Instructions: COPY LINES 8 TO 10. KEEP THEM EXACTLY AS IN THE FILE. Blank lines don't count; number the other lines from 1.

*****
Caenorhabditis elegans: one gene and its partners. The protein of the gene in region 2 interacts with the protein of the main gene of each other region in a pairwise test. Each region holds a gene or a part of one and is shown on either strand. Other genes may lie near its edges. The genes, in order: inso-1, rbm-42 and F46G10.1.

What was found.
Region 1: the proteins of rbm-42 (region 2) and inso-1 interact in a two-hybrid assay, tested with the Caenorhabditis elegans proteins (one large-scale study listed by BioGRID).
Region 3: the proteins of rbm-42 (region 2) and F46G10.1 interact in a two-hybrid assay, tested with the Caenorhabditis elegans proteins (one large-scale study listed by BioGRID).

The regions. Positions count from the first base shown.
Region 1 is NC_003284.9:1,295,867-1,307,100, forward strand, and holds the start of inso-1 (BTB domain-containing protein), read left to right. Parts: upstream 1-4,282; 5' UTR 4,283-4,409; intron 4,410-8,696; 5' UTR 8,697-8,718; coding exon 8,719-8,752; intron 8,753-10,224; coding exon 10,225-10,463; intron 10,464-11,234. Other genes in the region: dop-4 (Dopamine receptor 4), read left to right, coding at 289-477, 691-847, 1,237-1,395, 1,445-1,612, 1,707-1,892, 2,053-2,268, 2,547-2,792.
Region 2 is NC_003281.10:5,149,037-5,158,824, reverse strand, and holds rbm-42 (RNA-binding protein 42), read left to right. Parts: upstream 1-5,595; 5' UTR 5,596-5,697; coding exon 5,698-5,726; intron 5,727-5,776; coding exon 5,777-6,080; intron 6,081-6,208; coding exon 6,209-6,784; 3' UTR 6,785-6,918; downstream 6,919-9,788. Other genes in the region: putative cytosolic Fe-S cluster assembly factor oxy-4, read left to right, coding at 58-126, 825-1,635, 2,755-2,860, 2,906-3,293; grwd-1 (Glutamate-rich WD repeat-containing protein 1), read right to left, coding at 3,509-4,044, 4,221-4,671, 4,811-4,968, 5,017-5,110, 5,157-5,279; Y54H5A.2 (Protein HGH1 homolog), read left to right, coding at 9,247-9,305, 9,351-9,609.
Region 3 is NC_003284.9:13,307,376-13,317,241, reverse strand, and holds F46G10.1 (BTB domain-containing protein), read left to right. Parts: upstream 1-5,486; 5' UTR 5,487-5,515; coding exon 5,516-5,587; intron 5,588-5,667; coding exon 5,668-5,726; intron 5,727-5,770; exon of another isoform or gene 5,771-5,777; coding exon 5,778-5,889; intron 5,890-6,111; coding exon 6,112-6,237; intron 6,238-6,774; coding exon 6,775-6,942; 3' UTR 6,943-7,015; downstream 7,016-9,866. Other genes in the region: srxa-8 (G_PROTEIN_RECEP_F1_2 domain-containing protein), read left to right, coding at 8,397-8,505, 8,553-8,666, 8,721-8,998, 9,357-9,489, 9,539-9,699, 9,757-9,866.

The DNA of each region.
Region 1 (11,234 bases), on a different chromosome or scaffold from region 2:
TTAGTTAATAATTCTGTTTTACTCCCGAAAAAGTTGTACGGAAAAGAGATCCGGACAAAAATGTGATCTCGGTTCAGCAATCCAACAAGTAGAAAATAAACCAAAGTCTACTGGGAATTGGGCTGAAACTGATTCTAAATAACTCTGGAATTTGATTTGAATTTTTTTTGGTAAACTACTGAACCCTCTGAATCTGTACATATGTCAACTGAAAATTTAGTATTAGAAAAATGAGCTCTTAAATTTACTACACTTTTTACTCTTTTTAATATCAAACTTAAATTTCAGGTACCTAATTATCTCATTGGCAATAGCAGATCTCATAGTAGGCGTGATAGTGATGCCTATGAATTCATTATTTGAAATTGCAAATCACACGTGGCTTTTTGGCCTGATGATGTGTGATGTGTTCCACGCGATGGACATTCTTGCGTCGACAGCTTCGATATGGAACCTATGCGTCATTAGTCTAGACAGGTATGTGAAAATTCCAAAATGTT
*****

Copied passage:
Region 3 is NC_003284.9:13,307,376-13,317,241, reverse strand, and holds F46G10.1 (BTB domain-containing protein), read left to right. Parts: upstream 1-5,486; 5' UTR 5,487-5,515; coding exon 5,516-5,587; intron 5,588-5,667; coding exon 5,668-5,726; intron 5,727-5,770; exon of another isoform or gene 5,771-5,777; coding exon 5,778-5,889; intron 5,890-6,111; coding exon 6,112-6,237; intron 6,238-6,774; coding exon 6,775-6,942; 3' UTR 6,943-7,015; downstream 7,016-9,866. Other genes in the region: srxa-8 (G_PROTEIN_RECEP_F1_2 domain-containing protein), read left to right, coding at 8,397-8,505, 8,553-8,666, 8,721-8,998, 9,357-9,489, 9,539-9,699, 9,757-9,866.

The DNA of each region.
Region 1 (11,234 bases), on a different chromosome or scaffold from region 2: